But, recently, something new has appeared, or something that had been only the subject of rumor and considered myth by most--the Mantis. The Mantis was supposed to be designed to be a hunter, and its prey?--humans. The humans could now occasionally detect a mech of some sort following them, something that hadn't happened before. There were several encounters with it in which the humans thought they had destroyed it, but shortly afterwards, something showed up again, on their trail. Killeen began to wonder about this for it seemed as though it was herding them somewhere, as the humans would move away from it rather than risk an attack.

His suspicions increased as the Bishops encountered another group for the first time since they had been on the run. And, at the moment of the encounter, when both groups in their joy at meeting another group of surviving humans relaxed their vigilance, the mech attacked again. Eventually it was destroyed, or so they thought, but the humans lost more than 38 irreplaceable lives. And, in the distance, they could see worker mechs picking up the various parts of the mantis and carrying it off, perhaps to be reassembled again, and once again on their trail.

But, Benford has not simply created a tale of warfare between the good humans and the bad mechs. Both humans and mechs are far more complex and complicated in their actions and even their loyalties. When mechs wear out or suffer a serious malfunction, they are ordered back to a mech center to be dissembled and its parts stockpiled for other mechs. Some however rebel and turn renegade (Rennies). They exist by preying on other mechs and also by stealing parts and equipment from mech centers. Some even make deals with humans. And, the Mantis, as Killeen learns, a highly intelligent mech, is not just a hunter of humans, but an artist, or at least an artist as mechs understand the term.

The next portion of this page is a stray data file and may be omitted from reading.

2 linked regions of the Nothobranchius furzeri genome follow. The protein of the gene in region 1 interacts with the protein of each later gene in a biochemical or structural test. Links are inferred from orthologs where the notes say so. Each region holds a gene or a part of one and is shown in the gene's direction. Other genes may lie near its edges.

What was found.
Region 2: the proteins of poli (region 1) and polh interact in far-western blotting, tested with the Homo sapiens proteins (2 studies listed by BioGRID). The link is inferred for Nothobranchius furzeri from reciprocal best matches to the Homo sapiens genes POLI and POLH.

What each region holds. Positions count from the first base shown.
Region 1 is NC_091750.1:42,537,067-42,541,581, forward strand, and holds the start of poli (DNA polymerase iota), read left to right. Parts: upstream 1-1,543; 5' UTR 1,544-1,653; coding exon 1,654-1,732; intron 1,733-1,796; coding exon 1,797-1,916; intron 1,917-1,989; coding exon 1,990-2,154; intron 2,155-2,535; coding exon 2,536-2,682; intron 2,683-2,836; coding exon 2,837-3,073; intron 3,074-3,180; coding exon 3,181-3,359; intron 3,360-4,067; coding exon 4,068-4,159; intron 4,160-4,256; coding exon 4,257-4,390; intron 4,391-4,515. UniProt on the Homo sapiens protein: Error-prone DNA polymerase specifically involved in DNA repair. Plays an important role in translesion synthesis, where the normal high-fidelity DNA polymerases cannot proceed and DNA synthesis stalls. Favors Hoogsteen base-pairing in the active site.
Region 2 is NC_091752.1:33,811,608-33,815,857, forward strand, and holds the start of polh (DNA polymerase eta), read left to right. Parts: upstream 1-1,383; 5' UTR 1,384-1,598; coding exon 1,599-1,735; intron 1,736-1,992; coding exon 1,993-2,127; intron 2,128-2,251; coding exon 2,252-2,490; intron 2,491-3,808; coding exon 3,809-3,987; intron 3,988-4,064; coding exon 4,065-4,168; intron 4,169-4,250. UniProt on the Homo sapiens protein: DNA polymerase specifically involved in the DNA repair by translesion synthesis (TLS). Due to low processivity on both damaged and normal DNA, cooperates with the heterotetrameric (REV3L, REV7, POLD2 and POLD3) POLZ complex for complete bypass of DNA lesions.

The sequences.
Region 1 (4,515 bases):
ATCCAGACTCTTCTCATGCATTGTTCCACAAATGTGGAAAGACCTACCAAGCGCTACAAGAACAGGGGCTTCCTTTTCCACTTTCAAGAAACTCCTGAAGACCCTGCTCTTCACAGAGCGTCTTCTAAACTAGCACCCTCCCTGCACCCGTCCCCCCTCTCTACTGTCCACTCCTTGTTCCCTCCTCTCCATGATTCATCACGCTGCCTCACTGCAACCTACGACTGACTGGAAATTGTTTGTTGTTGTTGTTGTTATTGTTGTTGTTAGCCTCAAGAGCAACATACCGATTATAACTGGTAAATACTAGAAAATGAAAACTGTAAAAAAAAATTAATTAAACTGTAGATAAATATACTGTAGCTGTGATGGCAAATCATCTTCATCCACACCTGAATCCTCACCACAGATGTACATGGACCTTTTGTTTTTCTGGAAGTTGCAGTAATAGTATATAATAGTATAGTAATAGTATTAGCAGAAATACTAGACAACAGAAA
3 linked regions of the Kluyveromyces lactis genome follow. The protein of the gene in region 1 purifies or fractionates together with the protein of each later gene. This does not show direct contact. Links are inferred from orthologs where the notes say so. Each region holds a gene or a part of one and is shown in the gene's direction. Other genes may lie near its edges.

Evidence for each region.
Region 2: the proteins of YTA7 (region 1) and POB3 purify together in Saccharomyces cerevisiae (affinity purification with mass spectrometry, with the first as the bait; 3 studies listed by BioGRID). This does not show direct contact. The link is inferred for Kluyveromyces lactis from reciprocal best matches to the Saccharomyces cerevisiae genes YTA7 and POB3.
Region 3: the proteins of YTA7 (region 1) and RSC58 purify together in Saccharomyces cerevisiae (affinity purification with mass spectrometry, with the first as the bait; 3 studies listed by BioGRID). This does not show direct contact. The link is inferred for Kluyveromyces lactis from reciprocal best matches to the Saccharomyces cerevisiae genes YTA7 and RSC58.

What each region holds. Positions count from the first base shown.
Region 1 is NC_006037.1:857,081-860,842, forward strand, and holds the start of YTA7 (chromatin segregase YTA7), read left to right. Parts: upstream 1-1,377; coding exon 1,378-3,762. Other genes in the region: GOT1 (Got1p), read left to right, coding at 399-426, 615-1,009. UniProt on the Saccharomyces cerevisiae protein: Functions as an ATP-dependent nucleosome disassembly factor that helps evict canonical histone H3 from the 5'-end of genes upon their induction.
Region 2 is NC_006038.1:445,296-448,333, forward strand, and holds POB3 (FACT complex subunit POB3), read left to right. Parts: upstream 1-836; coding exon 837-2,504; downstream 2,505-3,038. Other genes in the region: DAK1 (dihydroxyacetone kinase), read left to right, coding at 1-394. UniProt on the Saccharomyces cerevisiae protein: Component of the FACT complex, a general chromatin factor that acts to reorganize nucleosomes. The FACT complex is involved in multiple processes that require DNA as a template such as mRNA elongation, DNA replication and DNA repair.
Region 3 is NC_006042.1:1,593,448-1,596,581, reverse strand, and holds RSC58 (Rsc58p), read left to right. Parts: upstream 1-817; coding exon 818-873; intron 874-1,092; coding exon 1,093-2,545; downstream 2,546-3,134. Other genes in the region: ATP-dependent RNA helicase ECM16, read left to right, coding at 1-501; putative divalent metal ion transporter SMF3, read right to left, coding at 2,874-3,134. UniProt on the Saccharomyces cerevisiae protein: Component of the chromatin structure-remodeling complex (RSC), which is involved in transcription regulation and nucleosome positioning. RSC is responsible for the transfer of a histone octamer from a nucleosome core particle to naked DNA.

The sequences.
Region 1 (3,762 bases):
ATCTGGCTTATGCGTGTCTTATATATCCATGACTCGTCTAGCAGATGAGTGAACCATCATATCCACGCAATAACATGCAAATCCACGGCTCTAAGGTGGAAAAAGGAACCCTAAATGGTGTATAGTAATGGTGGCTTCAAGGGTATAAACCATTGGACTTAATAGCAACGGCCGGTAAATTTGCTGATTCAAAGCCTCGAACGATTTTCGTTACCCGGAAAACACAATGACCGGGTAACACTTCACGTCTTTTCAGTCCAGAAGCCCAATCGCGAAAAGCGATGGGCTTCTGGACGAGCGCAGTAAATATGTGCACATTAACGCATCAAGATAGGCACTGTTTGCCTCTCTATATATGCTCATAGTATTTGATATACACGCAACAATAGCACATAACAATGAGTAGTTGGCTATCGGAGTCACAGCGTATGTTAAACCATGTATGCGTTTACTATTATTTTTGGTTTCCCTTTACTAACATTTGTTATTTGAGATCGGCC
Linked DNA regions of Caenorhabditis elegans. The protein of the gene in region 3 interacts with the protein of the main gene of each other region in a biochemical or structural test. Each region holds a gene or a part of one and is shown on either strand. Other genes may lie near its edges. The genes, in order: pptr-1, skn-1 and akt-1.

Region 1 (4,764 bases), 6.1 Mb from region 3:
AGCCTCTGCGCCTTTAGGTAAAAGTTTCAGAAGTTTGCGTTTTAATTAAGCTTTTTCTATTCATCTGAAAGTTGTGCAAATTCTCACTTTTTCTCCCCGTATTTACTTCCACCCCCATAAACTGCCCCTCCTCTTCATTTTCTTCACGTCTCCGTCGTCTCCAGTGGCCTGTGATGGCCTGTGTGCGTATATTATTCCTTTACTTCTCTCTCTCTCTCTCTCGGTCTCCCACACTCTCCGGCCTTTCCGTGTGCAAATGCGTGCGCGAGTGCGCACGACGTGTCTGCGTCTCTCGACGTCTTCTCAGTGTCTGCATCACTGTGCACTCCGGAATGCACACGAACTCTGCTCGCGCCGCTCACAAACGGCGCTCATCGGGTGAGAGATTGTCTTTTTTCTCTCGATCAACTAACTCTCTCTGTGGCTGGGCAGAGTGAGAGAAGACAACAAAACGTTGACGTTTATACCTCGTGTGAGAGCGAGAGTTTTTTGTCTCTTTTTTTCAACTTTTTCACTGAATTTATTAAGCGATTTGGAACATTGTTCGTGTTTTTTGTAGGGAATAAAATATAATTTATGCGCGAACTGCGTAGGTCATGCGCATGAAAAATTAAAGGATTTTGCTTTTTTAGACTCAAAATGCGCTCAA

Along with the humans and the mechs, Benford introduces a third entity, an entity that can use the magnetic storms that enclose the planet to communicate. It apparently lives partially in and partially outside the event horizon of the black hole. I wonder what Stephen Hawking would make of this. It seems to want to help the humans and informs them of a space ship that was buried in the vicinity. How it knew of this is unknown.

And Nigel Walmsley of the first two volumes? We left him and his fellow human crew members of the asteroid ship in control, maybe, of a mech ship. He doesn't appear in this volume, but during their wanderings, Killeen and his group came across an ancient human structure, one which the Mantis knew something about. It said that the humans had called it the Taj Mahal, and that the leader of the humans who had built the structure had put his initials on the structure: NW. If this is a replica of the Taj Mahal, or something that serves the same purpose as the Taj Mahal, then whose wife is buried here? Nigel outlived Alexandria, his first wife. Has he also outlived Nikka, his second?

Overall Rating: an excellent novel with fast-paced action and a host of ideas sufficient for three or four novels. It would be fascinating just to read a story about the Mantis.